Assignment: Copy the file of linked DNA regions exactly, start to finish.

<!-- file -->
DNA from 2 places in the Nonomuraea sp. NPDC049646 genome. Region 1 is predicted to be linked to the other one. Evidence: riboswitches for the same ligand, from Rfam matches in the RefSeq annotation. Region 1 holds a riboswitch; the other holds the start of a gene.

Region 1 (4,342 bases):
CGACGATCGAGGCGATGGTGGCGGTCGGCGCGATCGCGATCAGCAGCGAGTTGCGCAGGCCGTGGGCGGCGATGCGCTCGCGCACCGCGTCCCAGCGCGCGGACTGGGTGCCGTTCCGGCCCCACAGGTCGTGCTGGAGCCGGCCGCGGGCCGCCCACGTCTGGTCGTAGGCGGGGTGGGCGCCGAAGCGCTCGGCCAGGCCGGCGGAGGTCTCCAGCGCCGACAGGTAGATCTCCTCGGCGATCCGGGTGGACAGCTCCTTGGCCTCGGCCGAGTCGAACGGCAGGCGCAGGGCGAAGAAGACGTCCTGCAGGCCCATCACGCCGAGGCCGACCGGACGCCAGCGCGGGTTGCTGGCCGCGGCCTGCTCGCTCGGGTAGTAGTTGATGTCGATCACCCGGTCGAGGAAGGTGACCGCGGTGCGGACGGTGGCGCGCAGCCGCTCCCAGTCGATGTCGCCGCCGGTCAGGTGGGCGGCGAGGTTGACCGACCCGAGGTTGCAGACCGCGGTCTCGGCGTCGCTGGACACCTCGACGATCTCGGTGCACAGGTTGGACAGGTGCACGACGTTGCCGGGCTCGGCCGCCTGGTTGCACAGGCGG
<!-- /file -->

DNA from 2 places in the Nonomuraea sp. NPDC049646 genome. Region 1 is predicted to be linked to the other one. Evidence: riboswitches for the same ligand, from Rfam matches in the RefSeq annotation. Region 1 holds a riboswitch; the other holds the start of a gene.

Region 1 (4,342 bases):
CGACGATCGAGGCGATGGTGGCGGTCGGCGCGATCGCGATCAGCAGCGAGTTGCGCAGGCCGTGGGCGGCGATGCGCTCGCGCACCGCGTCCCAGCGCGCGGACTGGGTGCCGTTCCGGCCCCACAGGTCGTGCTGGAGCCGGCCGCGGGCCGCCCACGTCTGGTCGTAGGCGGGGTGGGCGCCGAAGCGCTCGGCCAGGCCGGCGGAGGTCTCCAGCGCCGACAGGTAGATCTCCTCGGCGATCCGGGTGGACAGCTCCTTGGCCTCGGCCGAGTCGAACGGCAGGCGCAGGGCGAAGAAGACGTCCTGCAGGCCCATCACGCCGAGGCCGACCGGACGCCAGCGCGGGTTGCTGGCCGCGGCCTGCTCGCTCGGGTAGTAGTTGATGTCGATCACCCGGTCGAGGAAGGTGACCGCGGTGCGGACGGTGGCGCGCAGCCGCTCCCAGTCGATGTCGCCGCCGGTCAGGTGGGCGGCGAGGTTGACCGACCCGAGGTTGCAGACCGCGGTCTCGGCGTCGCTGGACACCTCGACGATCTCGGTGCACAGGTTGGACAGGTGCACGACGTTGCCGGGCTCGGCCGCCTGGTTGCACAGGCGG